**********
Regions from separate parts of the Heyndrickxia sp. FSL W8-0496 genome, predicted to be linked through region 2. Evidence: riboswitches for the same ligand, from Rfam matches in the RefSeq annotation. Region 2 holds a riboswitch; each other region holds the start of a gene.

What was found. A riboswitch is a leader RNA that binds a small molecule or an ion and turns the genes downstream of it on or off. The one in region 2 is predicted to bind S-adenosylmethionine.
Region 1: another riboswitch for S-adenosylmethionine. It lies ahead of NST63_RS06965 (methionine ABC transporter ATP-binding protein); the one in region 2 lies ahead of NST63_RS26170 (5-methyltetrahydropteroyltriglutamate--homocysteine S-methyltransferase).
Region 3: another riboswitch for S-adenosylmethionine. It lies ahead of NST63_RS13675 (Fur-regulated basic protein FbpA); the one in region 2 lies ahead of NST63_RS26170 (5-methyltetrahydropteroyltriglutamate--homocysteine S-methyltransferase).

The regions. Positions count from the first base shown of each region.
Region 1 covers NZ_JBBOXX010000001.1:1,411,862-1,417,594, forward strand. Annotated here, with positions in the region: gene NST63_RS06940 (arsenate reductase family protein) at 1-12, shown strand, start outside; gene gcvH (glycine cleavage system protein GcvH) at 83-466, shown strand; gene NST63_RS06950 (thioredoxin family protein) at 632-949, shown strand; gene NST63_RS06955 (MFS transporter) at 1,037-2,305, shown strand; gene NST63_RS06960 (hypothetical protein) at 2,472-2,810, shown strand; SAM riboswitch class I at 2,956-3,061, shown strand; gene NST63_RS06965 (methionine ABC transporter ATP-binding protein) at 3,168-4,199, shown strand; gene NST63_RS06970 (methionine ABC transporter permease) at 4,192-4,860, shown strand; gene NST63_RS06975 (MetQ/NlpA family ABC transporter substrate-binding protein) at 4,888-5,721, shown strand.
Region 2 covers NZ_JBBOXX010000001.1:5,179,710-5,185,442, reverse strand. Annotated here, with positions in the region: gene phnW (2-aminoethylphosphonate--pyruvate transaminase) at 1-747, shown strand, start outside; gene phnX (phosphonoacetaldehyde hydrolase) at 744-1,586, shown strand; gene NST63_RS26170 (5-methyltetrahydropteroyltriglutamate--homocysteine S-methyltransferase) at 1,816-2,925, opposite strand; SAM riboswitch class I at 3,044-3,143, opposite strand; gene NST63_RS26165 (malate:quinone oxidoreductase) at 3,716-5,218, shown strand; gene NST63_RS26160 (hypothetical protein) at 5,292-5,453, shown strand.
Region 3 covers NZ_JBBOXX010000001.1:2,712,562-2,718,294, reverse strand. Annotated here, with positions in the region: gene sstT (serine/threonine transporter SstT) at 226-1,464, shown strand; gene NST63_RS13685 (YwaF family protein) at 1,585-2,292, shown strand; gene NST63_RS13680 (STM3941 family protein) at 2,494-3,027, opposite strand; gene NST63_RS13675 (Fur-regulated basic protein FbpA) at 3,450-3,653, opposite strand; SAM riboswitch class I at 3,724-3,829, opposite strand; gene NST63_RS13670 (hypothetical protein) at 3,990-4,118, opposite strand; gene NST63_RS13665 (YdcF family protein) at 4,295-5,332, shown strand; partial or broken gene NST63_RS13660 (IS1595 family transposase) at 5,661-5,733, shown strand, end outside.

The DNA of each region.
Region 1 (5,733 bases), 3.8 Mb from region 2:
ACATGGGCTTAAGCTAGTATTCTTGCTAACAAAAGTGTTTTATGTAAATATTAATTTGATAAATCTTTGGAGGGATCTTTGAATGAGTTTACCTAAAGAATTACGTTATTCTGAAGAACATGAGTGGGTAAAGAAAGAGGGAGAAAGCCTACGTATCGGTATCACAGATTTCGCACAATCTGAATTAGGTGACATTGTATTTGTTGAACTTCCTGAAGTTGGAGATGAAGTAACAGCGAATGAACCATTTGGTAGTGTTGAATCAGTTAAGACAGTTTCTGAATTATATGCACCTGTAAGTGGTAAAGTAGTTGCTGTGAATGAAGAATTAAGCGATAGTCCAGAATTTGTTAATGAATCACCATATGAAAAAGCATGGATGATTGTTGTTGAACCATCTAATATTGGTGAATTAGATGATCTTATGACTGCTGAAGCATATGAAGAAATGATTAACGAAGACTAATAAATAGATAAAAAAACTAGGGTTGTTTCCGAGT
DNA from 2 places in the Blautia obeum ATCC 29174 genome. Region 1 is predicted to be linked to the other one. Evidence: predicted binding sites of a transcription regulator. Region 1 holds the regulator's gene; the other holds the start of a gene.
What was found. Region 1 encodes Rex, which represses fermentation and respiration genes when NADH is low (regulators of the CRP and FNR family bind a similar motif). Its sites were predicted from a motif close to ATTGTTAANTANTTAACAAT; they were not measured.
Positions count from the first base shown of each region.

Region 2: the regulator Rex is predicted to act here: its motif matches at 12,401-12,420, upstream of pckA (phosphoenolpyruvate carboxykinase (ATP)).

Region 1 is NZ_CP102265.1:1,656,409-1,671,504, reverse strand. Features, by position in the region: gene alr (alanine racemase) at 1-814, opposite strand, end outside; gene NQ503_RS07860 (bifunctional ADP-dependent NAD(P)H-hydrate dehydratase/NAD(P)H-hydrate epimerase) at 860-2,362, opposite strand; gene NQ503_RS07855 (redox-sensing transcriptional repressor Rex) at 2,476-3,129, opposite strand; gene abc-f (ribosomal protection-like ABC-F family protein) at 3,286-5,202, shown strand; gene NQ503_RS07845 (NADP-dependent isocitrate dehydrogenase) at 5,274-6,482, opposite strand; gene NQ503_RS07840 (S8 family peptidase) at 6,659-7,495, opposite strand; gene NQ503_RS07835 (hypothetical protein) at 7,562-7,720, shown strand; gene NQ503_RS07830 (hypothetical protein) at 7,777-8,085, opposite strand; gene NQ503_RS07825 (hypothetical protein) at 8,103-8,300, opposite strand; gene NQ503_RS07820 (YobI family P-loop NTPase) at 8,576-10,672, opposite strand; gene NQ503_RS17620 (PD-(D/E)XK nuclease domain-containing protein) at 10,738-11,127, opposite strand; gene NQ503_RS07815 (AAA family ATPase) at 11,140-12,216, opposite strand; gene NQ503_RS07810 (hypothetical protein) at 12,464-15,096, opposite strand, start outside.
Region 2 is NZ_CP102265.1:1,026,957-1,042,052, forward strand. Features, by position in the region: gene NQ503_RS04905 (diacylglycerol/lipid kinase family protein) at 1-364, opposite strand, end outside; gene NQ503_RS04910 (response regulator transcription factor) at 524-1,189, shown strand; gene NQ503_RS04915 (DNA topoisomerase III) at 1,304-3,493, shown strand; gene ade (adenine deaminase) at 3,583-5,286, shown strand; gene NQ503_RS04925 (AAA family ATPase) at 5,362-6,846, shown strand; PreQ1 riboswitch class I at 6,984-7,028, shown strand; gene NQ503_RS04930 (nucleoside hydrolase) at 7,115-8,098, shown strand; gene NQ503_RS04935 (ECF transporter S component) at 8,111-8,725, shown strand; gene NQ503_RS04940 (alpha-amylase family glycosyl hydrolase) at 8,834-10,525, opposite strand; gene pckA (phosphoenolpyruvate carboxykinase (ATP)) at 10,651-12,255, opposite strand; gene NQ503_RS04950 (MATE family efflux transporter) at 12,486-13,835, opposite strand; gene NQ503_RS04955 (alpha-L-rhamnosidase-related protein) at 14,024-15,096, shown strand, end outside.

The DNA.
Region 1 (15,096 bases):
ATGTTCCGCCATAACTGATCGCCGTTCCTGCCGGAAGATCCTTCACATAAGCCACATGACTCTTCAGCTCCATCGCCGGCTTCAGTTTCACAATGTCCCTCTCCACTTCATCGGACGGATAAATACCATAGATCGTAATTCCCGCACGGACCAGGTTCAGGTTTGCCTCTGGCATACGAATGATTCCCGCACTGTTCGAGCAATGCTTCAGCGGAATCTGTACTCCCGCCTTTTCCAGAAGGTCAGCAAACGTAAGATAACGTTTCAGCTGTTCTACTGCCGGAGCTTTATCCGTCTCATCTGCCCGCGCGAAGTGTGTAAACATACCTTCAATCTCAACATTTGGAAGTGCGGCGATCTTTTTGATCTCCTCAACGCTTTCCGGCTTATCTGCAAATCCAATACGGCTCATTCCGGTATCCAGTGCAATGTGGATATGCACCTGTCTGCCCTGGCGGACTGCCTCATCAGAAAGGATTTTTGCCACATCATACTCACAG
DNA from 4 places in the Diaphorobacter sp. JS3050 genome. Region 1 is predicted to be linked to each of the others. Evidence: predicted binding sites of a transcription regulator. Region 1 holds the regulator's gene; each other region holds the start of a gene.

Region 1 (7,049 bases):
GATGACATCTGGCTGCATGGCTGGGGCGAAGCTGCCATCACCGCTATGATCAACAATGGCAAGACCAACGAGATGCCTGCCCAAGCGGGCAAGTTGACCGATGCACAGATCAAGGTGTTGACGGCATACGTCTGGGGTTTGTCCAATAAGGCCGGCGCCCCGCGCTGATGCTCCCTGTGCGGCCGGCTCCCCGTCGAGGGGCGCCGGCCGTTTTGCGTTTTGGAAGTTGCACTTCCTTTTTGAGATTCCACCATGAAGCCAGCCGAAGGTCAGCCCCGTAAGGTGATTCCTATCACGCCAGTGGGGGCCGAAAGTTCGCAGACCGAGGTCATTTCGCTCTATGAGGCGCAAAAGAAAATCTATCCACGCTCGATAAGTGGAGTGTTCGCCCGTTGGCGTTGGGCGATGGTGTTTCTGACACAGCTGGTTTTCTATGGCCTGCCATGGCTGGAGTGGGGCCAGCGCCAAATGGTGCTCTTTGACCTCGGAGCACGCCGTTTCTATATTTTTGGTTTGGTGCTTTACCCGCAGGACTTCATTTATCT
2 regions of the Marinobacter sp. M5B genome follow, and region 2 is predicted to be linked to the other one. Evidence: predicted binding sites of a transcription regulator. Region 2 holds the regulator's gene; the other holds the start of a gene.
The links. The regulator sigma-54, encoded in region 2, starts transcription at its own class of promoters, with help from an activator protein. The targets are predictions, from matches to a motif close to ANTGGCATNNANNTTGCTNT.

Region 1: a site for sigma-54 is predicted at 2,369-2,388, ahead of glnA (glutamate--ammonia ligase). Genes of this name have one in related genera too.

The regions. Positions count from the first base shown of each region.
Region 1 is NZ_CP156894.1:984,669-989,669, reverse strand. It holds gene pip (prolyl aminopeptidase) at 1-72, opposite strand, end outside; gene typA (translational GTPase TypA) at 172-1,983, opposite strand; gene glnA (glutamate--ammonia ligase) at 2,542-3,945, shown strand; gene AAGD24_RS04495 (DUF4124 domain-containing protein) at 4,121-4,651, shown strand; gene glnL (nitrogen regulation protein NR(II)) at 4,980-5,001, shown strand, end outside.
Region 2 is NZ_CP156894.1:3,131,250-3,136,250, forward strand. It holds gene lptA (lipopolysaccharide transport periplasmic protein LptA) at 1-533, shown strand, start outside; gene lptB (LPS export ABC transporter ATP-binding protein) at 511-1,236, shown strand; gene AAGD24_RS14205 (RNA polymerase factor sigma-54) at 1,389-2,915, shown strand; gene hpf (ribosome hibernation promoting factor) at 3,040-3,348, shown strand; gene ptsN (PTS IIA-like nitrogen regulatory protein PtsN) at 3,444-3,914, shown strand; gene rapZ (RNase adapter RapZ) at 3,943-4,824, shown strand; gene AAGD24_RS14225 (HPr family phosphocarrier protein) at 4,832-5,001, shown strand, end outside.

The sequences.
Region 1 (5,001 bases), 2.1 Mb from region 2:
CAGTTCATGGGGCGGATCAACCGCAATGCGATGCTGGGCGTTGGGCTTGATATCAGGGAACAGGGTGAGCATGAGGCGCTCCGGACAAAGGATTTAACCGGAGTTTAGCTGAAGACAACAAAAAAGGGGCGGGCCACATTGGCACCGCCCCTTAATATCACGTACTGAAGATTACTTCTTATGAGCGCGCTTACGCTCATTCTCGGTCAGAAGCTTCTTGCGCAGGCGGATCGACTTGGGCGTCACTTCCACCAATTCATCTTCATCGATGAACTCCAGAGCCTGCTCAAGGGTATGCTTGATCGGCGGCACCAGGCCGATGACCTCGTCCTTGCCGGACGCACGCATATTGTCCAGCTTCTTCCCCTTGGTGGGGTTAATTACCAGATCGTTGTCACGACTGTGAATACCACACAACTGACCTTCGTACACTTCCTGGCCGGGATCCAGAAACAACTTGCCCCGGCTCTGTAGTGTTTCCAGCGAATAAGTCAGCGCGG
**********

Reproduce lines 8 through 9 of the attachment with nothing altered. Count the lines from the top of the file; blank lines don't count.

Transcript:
Region 3 covers NZ_JBBOXX010000001.1:2,712,562-2,718,294, reverse strand. Annotated here, with positions in the region: gene sstT (serine/threonine transporter SstT) at 226-1,464, shown strand; gene NST63_RS13685 (YwaF family protein) at 1,585-2,292, shown strand; gene NST63_RS13680 (STM3941 family protein) at 2,494-3,027, opposite strand; gene NST63_RS13675 (Fur-regulated basic protein FbpA) at 3,450-3,653, opposite strand; SAM riboswitch class I at 3,724-3,829, opposite strand; gene NST63_RS13670 (hypothetical protein) at 3,990-4,118, opposite strand; gene NST63_RS13665 (YdcF family protein) at 4,295-5,332, shown strand; partial or broken gene NST63_RS13660 (IS1595 family transposase) at 5,661-5,733, shown strand, end outside.

The DNA of each region.